The big question though, is when I come upon someone who has this effect on me, how do I deal with him? I can’t answer that right now. I’m torn, between being a professional, and just working around the personal difference, and being a human, and not wanting to fill my life with stress and confusion. Thankfully, having dealt with one such person in the past, I’m able to draw a conclusion. It’s just not worth the anguish. Regretfully, of course, because who knows, I could miss out on a wonderful experience, a good contact and future work. But the risk — the risk! — when every fibre is telling me misery lies round the corner, the risk is too great to take.
2nd December 2007 by Jason C. Filed under: Business
One of the attitudes I run into on my rounds of agencies and what not is the idea that the end client is somehow a pus-drinking parasite, or a worthless waste of skin. It’s not the top brass that has this attitude, but is more likely to be the technical people. Forgive me if you’re a ‘technical person’ – perhaps a programmer of some persuasion, or a system administrator or anything really – I don’t mean you all. I’ve just come across this attitude from time to time, and I think it’s objectionable.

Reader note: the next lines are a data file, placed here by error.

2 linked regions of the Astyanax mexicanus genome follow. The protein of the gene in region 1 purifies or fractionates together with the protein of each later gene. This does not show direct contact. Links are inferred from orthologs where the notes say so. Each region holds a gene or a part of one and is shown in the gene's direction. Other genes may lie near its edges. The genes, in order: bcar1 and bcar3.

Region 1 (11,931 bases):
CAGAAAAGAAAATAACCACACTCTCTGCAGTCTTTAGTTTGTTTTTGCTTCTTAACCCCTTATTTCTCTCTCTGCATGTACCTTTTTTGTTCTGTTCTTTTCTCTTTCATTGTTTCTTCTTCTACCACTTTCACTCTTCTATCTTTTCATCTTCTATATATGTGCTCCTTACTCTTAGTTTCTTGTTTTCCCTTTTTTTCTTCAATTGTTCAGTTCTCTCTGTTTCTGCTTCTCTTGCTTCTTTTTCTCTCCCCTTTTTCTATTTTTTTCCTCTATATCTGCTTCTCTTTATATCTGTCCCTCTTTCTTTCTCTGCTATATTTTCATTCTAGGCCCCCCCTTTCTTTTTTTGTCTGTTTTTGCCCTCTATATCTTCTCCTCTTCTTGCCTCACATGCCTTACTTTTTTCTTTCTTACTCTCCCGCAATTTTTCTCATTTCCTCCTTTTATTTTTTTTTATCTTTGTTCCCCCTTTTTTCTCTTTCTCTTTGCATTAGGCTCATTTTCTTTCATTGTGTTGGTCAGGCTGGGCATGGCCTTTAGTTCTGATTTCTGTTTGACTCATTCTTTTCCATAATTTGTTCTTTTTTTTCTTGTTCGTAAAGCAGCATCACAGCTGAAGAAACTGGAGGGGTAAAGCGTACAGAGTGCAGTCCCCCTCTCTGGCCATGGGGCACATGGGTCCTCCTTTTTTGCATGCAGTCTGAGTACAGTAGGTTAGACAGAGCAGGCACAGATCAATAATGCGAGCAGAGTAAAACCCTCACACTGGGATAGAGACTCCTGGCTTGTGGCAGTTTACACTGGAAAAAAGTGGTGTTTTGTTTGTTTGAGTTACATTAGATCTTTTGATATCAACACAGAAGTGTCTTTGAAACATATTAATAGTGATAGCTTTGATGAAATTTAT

I find it disagreeable on many levels. Firstly, to have that much contempt for another person who’s only crime is to (brace yourselves if you’re the sensitive type) ask you to do something shows a kind of mean-spiritedness that points to deep insecurity. Nextly, the whole point of having something you do as a profession is that you can do something that others cannot, whether it be attaching new brakes to a car, or writing SQL to pull some records out of a database. The reason you’re in the job is to get paid for knowledge you have that the client doesn’t. That the client is ignorant in your field of expertise is obvious. If he or she weren’t, you’d be unnecessary. So have a bit of respect. They pay your wages, and you don’t know everything there is to know.
8th June 2007 by Jason C. Filed under: Books, Business, Off-topic